I foresee two technical reasons acid is used. First, the principle of elimination of the weakest base from a tetrahedral intermediate should rule. If water were to add, the intermediate would possess two alkyl groups, an OH, and an NH2 (after abstraction of a proton from water which generates hydroxide). As leaving groups, HO(-) is the weakest base and thus the best leaving group. This will regenerate the imine (after deprotonation by hydroxide).
This principle similarly applies to hydrolysis of amides. Addition of hydroxide to an amide (and protonation-deprotonation), gives a tetrahedral intermediate with an NH2, an OH, an O(-), and a carbon. Hydroxide is the weakest base so the hydrolysis fails. If the base concentration is sufficiently high, then a second deprotonation of the intermediate can occur to give a doubly charged intermediate. Now, NH2(-) is the weakest base, and a carboxylate is formed.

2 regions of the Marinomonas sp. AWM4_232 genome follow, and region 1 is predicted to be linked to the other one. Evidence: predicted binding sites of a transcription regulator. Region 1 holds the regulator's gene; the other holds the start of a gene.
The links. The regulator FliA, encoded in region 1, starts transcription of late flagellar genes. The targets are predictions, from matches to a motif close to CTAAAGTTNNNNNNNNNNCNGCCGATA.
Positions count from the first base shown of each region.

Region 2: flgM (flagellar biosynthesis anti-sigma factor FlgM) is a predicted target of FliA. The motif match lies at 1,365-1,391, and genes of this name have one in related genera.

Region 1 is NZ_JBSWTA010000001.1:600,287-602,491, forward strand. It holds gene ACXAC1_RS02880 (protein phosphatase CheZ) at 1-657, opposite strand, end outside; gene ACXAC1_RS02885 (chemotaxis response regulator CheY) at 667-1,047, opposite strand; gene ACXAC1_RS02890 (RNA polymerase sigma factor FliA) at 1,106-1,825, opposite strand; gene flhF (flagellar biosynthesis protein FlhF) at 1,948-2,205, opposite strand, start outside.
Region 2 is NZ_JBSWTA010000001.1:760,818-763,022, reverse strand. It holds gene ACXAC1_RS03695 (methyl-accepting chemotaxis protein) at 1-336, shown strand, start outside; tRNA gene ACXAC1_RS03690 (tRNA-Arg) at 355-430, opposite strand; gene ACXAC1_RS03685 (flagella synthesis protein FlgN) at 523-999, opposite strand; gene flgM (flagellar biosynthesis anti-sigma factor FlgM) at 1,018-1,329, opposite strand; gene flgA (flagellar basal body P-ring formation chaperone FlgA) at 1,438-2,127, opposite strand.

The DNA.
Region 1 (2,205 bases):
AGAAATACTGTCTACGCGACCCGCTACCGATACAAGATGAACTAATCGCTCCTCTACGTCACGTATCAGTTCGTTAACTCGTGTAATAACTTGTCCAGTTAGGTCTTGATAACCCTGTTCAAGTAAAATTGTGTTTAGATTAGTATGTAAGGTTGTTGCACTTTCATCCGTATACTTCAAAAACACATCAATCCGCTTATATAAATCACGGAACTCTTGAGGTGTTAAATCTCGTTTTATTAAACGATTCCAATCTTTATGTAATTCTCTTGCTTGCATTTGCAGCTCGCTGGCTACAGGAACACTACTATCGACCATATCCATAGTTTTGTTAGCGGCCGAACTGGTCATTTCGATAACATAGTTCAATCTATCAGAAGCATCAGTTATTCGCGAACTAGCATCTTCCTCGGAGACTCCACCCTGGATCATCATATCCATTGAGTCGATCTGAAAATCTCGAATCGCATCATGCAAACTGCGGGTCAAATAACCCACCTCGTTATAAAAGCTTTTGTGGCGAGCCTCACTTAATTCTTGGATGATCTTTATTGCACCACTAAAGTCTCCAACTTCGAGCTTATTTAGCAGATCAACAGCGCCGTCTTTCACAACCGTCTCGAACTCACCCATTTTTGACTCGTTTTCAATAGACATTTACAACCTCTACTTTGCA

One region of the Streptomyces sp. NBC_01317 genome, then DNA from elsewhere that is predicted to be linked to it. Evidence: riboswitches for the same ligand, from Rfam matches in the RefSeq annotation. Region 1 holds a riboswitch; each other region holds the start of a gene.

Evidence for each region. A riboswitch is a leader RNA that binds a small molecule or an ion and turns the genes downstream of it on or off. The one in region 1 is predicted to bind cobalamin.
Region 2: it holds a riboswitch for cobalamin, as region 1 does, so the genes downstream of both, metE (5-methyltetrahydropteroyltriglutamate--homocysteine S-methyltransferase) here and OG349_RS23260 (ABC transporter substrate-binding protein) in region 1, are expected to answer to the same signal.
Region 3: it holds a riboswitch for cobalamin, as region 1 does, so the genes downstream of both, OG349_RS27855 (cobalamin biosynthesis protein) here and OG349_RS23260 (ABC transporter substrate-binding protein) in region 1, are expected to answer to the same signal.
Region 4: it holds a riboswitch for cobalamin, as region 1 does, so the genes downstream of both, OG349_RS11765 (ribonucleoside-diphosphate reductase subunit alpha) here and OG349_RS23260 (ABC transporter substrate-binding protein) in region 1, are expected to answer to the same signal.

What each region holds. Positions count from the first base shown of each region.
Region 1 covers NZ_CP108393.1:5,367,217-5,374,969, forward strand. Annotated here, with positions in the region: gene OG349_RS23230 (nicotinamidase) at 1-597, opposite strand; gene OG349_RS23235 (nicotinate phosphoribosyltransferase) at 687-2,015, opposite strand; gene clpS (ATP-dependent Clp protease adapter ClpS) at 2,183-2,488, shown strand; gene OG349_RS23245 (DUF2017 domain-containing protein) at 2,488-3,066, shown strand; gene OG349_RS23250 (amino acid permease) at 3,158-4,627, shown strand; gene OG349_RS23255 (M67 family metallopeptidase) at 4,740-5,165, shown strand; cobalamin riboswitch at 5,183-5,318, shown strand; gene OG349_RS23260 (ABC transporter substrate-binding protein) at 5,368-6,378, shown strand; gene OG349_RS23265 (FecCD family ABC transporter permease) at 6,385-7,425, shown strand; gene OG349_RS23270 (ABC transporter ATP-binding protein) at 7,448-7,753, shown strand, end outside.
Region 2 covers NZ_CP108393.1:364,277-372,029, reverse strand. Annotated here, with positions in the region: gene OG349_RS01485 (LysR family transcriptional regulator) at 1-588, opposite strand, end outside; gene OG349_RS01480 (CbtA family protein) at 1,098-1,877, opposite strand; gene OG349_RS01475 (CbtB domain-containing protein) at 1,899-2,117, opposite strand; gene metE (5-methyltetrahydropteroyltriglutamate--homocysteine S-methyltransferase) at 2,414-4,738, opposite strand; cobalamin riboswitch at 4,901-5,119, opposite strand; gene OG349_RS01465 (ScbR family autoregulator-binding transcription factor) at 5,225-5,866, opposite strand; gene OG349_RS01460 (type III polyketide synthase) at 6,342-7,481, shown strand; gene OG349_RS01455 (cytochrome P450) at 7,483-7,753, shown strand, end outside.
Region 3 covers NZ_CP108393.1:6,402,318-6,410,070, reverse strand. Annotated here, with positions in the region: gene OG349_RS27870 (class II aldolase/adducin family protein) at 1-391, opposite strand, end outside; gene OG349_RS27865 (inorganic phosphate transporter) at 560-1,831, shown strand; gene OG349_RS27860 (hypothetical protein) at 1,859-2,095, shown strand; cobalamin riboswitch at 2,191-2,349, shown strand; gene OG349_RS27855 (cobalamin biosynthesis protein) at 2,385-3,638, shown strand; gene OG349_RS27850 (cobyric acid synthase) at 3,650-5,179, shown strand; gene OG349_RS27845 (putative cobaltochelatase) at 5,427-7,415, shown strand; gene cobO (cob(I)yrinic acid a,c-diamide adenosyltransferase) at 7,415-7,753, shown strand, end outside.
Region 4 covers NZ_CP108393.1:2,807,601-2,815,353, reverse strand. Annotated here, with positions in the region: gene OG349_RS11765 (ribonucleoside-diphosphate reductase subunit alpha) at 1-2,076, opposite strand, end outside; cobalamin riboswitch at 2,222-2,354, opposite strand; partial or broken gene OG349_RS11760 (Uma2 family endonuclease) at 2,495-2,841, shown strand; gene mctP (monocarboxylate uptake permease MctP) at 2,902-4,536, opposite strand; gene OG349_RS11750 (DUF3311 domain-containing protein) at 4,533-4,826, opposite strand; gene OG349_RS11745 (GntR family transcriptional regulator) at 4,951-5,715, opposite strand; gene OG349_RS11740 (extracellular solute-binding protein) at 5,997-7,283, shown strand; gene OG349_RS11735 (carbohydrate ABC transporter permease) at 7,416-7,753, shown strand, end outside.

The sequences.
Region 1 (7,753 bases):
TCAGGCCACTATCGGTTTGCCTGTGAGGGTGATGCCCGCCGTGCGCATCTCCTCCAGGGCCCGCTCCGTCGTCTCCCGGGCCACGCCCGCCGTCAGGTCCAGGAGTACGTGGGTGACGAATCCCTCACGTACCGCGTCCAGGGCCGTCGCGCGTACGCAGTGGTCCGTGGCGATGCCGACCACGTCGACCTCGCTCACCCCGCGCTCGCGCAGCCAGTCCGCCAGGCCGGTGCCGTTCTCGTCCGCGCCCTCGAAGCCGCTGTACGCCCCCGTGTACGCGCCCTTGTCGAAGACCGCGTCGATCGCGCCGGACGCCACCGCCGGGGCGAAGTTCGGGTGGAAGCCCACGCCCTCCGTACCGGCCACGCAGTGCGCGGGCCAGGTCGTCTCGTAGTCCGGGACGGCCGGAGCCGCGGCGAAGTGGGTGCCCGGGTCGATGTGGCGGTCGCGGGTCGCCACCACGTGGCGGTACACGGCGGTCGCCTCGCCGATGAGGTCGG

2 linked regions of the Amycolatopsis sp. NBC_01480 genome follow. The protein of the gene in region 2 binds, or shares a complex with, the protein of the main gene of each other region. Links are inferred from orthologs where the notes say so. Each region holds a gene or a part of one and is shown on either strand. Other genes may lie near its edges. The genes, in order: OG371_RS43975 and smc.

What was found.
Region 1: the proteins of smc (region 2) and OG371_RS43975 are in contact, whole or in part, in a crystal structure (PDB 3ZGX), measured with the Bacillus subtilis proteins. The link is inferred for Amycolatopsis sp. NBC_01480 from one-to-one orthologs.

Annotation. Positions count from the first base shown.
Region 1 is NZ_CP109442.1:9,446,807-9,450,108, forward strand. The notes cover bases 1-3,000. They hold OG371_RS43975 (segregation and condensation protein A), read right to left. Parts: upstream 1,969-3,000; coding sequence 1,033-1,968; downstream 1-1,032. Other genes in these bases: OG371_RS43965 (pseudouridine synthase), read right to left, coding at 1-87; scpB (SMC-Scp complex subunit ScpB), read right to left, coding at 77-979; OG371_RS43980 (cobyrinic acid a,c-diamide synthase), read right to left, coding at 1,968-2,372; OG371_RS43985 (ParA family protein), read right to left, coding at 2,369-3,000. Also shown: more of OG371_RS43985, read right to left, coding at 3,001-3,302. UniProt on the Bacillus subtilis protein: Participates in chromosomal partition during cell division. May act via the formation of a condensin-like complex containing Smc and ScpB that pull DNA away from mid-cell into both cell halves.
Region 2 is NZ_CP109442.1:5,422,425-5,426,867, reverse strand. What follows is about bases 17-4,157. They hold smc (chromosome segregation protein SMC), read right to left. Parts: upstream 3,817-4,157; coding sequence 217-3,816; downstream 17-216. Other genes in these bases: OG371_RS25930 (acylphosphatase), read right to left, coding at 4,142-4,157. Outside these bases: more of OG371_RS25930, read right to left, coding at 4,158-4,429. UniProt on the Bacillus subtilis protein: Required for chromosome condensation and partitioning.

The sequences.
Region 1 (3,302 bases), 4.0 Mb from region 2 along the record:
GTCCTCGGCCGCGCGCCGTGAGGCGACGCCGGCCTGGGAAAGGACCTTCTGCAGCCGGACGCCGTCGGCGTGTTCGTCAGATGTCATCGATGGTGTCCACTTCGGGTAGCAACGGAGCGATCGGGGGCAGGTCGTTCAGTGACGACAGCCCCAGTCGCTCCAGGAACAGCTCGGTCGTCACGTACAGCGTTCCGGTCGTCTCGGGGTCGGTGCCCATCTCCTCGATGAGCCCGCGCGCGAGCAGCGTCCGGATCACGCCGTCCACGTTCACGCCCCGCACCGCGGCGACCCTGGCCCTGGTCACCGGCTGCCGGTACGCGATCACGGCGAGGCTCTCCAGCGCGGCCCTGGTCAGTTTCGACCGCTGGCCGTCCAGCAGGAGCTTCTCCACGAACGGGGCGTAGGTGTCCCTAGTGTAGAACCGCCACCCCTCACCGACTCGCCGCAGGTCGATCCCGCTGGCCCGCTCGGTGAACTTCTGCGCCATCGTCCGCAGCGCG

The second reason is hydroxides of magnesium are milky and difficult to work with. Acidification gives a soluble magnesium salt.